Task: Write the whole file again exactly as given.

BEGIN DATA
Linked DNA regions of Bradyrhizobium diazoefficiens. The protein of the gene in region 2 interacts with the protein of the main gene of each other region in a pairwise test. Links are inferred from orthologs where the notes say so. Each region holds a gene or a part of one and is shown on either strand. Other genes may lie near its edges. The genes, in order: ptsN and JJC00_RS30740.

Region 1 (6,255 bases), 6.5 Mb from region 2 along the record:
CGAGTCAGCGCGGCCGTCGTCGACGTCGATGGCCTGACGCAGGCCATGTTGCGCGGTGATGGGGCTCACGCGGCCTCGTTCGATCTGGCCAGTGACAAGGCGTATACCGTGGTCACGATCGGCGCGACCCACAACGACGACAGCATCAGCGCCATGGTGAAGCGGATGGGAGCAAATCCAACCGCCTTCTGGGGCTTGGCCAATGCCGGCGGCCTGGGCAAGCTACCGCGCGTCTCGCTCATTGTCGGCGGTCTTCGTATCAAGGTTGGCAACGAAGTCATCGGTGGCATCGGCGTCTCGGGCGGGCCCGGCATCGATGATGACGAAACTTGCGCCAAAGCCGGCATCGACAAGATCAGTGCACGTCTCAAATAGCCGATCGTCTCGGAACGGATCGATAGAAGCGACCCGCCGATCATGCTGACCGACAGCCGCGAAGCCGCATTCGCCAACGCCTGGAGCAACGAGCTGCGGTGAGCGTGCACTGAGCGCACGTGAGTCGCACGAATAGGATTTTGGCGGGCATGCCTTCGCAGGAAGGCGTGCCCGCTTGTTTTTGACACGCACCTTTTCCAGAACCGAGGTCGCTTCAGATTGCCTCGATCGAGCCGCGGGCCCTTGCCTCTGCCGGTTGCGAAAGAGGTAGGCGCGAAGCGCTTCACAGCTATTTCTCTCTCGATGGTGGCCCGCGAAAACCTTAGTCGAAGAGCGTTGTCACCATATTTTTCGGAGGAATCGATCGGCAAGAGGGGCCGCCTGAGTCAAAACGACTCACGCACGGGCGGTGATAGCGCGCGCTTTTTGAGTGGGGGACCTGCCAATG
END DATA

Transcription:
Linked DNA regions of Bradyrhizobium diazoefficiens. The protein of the gene in region 2 interacts with the protein of the main gene of each other region in a pairwise test. Links are inferred from orthologs where the notes say so. Each region holds a gene or a part of one and is shown on either strand. Other genes may lie near its edges. The genes, in order: ptsN and JJC00_RS30740.

Region 1 (6,255 bases), 6.5 Mb from region 2 along the record:
CGAGTCAGCGCGGCCGTCGTCGACGTCGATGGCCTGACGCAGGCCATGTTGCGCGGTGATGGGGCTCACGCGGCCTCGTTCGATCTGGCCAGTGACAAGGCGTATACCGTGGTCACGATCGGCGCGACCCACAACGACGACAGCATCAGCGCCATGGTGAAGCGGATGGGAGCAAATCCAACCGCCTTCTGGGGCTTGGCCAATGCCGGCGGCCTGGGCAAGCTACCGCGCGTCTCGCTCATTGTCGGCGGTCTTCGTATCAAGGTTGGCAACGAAGTCATCGGTGGCATCGGCGTCTCGGGCGGGCCCGGCATCGATGATGACGAAACTTGCGCCAAAGCCGGCATCGACAAGATCAGTGCACGTCTCAAATAGCCGATCGTCTCGGAACGGATCGATAGAAGCGACCCGCCGATCATGCTGACCGACAGCCGCGAAGCCGCATTCGCCAACGCCTGGAGCAACGAGCTGCGGTGAGCGTGCACTGAGCGCACGTGAGTCGCACGAATAGGATTTTGGCGGGCATGCCTTCGCAGGAAGGCGTGCCCGCTTGTTTTTGACACGCACCTTTTCCAGAACCGAGGTCGCTTCAGATTGCCTCGATCGAGCCGCGGGCCCTTGCCTCTGCCGGTTGCGAAAGAGGTAGGCGCGAAGCGCTTCACAGCTATTTCTCTCTCGATGGTGGCCCGCGAAAACCTTAGTCGAAGAGCGTTGTCACCATATTTTTCGGAGGAATCGATCGGCAAGAGGGGCCGCCTGAGTCAAAACGACTCACGCACGGGCGGTGATAGCGCGCGCTTTTTGAGTGGGGGACCTGCCAATG